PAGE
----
“I’m not quite sure yet,” Dr. Taylor said, softly. It was probably the softest Jill had ever heard him talk. “It’s not showing up on your mammogram, and wasn’t on your MRI when you were here six months ago.”

“Do I need to have another mammogram?”

“I don’t believe so. We have both tests because not everything can be seen individually, but I’m seeing it now.”

“So whatever it is, it’s growing. Was it on the ultrasound six months ago?” Kathy asked with a catch in her voice.

“No, it wasn’t,” he said.

“How big is it?” Kathy asked her, but she wasn’t going to answer. This was Dr. Taylor’s exam now and in the past, Dr. Mills would have ripped any tech’s head off if they spoke during her exams.

“Not very big. Two millimeters by three millimeters. Smaller than a pea, but I’m still going to recommend a biopsy.”

Kathy’s eyes started to fill and before Jill could say anything, Dr. Taylor was placing his hand on hers. “Relax. Whatever it is—if it’s anything—it’s very tiny and very early.”

Kathy was taking a few deep breaths and Jill rushed to the opposite side, then grabbed her other hand. “You just want to come back and visit with me.”

Kathy laughed. “I do like spending time with you, but I was hoping not like this. I don’t even know where to have a biopsy done.”

“I can do it right here,” Dr. Taylor said. “I’m going to recommended another MRI and if it shows up there, I’ll do an MRI guided biopsy since it’s too deep to be felt. Of course, you’re welcome to consult a surgeon of your choice too and all your reports would be sent to them then.”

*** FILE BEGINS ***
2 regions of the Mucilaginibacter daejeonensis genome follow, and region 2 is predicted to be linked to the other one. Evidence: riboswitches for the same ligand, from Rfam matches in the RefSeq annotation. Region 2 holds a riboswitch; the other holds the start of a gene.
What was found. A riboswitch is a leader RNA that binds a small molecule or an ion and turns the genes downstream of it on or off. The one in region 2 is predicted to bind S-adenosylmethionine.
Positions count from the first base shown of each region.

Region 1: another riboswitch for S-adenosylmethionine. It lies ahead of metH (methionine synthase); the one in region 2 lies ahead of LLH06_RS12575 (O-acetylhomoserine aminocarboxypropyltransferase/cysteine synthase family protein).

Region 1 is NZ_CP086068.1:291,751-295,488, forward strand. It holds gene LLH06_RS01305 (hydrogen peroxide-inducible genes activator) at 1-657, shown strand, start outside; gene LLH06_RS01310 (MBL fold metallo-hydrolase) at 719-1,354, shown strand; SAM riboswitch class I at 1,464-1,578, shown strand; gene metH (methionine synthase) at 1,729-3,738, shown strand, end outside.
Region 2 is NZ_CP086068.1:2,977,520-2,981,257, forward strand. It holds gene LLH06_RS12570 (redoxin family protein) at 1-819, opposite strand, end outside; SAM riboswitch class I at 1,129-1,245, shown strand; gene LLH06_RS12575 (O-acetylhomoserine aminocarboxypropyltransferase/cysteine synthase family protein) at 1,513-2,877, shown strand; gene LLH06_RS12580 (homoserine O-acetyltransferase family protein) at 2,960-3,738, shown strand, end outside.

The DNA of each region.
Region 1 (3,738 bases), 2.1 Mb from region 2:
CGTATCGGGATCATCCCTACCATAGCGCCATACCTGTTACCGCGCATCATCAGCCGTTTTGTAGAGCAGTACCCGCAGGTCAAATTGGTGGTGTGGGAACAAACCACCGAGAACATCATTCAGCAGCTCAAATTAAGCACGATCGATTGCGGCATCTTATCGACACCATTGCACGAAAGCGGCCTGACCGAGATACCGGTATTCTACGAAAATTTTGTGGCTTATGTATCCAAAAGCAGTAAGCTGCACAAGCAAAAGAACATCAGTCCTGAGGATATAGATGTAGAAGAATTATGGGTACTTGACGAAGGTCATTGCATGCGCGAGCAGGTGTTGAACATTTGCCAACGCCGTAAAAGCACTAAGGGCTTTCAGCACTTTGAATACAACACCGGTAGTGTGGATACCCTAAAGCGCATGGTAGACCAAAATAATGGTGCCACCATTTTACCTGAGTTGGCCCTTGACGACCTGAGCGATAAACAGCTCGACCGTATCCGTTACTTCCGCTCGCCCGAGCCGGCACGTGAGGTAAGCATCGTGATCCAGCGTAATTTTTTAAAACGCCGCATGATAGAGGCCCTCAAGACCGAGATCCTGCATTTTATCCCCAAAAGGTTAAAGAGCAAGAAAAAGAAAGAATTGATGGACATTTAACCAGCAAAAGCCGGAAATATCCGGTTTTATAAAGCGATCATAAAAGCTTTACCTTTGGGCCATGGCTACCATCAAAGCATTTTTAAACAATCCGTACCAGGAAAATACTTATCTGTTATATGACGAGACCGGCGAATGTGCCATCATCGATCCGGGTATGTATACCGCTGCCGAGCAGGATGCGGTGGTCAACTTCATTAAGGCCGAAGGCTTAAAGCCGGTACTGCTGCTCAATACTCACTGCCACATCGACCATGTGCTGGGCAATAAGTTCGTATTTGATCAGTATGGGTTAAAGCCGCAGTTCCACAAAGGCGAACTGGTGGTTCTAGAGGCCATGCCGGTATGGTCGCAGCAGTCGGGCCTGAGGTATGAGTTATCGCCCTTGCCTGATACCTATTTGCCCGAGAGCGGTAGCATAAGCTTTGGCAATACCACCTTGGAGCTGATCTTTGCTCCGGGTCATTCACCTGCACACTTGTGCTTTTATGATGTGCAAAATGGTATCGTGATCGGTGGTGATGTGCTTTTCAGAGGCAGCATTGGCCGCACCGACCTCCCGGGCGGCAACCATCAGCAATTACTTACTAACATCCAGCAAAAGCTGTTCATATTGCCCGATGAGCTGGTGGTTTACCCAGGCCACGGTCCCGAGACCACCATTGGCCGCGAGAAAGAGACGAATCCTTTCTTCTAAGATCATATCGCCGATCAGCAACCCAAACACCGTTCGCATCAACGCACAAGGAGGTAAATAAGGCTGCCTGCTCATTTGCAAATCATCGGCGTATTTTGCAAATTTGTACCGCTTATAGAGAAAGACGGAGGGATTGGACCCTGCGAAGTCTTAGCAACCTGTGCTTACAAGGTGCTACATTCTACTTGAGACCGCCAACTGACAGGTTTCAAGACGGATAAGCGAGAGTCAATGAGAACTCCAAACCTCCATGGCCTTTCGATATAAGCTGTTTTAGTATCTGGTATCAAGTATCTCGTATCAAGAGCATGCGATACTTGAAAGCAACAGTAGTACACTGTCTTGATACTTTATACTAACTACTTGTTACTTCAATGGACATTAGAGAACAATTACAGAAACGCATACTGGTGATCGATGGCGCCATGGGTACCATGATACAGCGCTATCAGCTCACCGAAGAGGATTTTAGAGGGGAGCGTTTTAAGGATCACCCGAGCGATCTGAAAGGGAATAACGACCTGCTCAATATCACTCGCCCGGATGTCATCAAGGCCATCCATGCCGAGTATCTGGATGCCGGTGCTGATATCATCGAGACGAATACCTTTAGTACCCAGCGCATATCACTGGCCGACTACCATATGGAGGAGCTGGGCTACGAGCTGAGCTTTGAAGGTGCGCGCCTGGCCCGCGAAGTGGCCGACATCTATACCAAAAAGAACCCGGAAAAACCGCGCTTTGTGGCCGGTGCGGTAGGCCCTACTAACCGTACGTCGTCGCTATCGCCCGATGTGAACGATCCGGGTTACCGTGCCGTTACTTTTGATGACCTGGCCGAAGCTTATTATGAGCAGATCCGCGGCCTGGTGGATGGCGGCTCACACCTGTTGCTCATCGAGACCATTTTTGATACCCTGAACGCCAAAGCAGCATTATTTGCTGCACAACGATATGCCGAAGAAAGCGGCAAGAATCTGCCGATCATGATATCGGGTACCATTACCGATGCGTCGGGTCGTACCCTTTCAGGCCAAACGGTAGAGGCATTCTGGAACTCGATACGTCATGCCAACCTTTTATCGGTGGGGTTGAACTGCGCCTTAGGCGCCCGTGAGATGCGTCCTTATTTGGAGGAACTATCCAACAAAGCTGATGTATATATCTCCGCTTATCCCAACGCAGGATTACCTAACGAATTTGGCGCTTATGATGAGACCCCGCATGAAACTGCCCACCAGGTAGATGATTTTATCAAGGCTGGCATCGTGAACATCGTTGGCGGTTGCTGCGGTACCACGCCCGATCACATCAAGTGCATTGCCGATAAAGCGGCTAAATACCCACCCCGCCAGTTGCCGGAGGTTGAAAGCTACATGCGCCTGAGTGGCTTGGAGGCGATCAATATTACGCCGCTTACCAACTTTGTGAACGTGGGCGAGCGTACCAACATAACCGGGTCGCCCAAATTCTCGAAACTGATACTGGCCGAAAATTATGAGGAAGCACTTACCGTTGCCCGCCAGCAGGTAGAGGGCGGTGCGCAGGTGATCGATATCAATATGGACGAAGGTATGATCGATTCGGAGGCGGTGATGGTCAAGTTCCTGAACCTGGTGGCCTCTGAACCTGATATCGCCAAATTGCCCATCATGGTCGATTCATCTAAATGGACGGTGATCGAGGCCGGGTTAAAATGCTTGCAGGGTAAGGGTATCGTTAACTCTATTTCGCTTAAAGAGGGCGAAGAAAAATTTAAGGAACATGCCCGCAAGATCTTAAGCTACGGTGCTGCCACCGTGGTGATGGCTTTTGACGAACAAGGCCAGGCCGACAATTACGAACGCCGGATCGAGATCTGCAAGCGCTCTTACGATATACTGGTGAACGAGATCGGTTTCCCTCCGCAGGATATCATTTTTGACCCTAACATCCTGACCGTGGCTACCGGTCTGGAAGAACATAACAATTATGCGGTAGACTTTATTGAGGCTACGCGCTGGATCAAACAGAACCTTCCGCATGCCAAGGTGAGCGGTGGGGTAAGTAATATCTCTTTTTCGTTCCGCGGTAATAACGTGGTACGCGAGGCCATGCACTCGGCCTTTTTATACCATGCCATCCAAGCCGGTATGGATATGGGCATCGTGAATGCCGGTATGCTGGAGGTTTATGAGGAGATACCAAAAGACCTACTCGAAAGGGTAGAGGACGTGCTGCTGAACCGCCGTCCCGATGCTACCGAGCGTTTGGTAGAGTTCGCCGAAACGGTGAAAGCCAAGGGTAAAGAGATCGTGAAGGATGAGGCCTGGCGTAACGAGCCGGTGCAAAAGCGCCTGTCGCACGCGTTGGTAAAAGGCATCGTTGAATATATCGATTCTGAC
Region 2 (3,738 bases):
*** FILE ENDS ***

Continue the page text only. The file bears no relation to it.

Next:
“Will you be in here with me?” Kathy asked her.

Jill looked at Dr. Taylor. “That’s not my position. If it gets changed to an ultrasound-guided one, then I’ll be right there with you.”

Dr. Taylor nodded. “Again, I’m going to send my findings to your doctor, who will contact you. Once the two of you have discussed everything, then we’ll move forward.”

“What’s there to discuss?” Kathy asked.

Dr. Taylor pulled over a chair and sat down to get comfortable like he was going to give Kathy all the time she needed to question him.

“It’s your choice to watch and wait because it’s so small, but I don’t recommend that. My recommendation is only that though, a recommendation. You’re young and high risk. I tend to be on the conservative side when I see someone in that situation.”

“No. I knew at some point in my life I would need something looked at closer. If this is growing inside of me, I want to know. I want it done right away too. I need to know what it is.”

Dr. Taylor patted her hand. “Then I’ll get these sent to your doctor’s office before I leave today. By Monday someone will contact you and we’ll get you scheduled.”

“Can I schedule it right now? I don’t want to wait for my doctor to see it.”

Dr. Taylor looked at her. “We can do that too. I’ll get someone on the phone with the insurance company now to get the process started for the MRI approval. I’ll be seeing you soon, so try to relax this weekend. There’s nothing you can do right now other than work yourself up. I always tell my patients to not waste their time stressing when you’ve got no control. One step at a time.”

“Thank you, Dr. Taylor,” Kathy said. Jill watched him leave and told Kathy she was all set, then gave her a brief hug when she was standing. She walked Kathy back to the changing room and then left to go to Dr. Taylor’s office.

“Thank you,” she told him.

He turned in his chair where he was typing up notes. “No reason to thank me. She was scared and I’m afraid she may have reason to be.”